Our television expert might be compromising his double degree to be here but it's alllll good (or so he says). Is reviewing Safe (2018) worth the academic risk? Uhh... sure! Standing at a solid 6.5 rating from the man himself, this Michael Hall starrer (of Dexter fame) is only 10 episodes long with no future seasons in sight. A quick binge indeed - your degree will be fiiiine.
Television extraordinaire Sam Sinnott gives us the lowdown on the highly-anticipated second season of Netflix's Dear White People. Is Mikey a fan? Is PC culture simply taking it too far? There's only one way to find out.
It's a Blade Runner-esq pick this week. Netflix's Altered Carbon (2018) features cortical stacks, memory transplants, synthetic bodies, and a strong-willed mercenary at the centre of it all. All delivered through the filter of a delicious dystopian cyberpunk lens - don't miss it.
You can't have too many superhero spinoff shows, can ya? Television expert Sam sure doesn't think so. This week we delve into Netflix's new politically-charged series Black Lightning (2018), which explores themes of black pain and power through vigilante DC Comics character Jefferson Pierce.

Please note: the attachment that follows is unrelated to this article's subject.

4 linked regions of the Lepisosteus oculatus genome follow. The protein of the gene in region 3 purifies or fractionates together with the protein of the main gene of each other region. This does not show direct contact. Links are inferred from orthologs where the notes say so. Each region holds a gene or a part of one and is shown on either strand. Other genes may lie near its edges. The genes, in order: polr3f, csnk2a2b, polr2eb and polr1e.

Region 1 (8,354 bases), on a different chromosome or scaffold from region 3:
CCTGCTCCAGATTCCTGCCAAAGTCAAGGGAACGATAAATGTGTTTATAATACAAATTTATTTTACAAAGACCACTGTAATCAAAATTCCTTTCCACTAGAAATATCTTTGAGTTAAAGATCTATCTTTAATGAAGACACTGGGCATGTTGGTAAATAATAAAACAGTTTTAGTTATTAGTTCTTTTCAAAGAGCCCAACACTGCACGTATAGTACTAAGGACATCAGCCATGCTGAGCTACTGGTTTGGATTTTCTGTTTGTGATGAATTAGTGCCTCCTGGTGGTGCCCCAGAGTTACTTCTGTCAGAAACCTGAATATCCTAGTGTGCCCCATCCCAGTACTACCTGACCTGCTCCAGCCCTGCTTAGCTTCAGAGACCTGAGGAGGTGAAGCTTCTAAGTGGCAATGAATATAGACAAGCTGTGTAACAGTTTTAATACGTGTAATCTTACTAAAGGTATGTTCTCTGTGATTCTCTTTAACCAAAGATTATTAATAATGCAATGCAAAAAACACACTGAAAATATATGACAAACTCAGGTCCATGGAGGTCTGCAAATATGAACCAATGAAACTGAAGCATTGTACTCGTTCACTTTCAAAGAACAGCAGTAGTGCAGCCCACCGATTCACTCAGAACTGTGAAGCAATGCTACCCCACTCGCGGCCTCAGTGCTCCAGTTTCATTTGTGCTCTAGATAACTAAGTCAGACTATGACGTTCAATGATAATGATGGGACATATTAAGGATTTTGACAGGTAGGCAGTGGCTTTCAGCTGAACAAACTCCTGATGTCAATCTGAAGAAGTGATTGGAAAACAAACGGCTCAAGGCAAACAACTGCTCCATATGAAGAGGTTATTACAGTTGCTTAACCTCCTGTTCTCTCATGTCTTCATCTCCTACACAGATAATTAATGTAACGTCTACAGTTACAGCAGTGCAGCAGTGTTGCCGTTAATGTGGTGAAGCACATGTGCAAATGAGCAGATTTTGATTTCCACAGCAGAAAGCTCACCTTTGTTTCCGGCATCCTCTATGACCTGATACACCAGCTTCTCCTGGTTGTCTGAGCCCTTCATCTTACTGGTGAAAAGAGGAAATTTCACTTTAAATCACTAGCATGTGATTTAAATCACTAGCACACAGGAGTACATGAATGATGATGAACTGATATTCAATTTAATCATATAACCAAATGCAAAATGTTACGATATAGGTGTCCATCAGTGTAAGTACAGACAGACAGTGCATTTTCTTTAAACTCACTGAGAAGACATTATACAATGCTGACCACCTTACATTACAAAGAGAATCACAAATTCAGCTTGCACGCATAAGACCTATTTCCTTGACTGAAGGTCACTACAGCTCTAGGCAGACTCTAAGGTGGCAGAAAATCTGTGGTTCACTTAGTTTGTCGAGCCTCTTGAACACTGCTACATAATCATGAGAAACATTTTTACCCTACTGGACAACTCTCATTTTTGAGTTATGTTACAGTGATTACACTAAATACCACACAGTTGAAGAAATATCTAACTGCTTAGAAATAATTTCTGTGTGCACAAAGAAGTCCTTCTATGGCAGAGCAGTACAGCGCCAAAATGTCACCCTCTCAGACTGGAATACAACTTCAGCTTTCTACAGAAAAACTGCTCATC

Television extraordinaire and absolute nerd Sam Sinnott joins us in studio to discuss Marvel Comics' Legion, featuring Parks and Rec's Aubrey Plaza and Downton's dashing Dan Stevens. Rejoice! This one superhero thing is not only good, but it's so good you can watch twice. Delicious.
Sam's chatting about a show he absolutely hates this week. Netflix's Santa Clarita Diet is an ambitious series trying to combine family values with gory zombie-lore. With its second season underway, our television expert can only pray it's not renewed for a third.
Sam's in to chat about Netflix's ambitious new coming of age series On My Block, which looks at rivalling gangs running a Californian suburb through a comedic lense. Featuring a diverse cast of mainly POC actors, it's fresh and young and takes a lighter look at rather bleak situations. Mike ends up chatting about Annihilation for most of it.
Alex and Mike are no strangers to the work of Alan Ball (American Beauty, Six Feet Under, True Blood), whose new work Here & Now is only a mere two episodes deep. Is it worthy of the HBO primetime spot? Or is it, as some critics are saying, "painfully woke and trite"?
Alex steps in to the ever-so-slightly Wayback Machine to feature one of New Zealand's most successful comedy exports,Flight of the Conchords. How does the humour stand up at the ten year mark? And how on earth do we still remember the words to all the bloody tunes?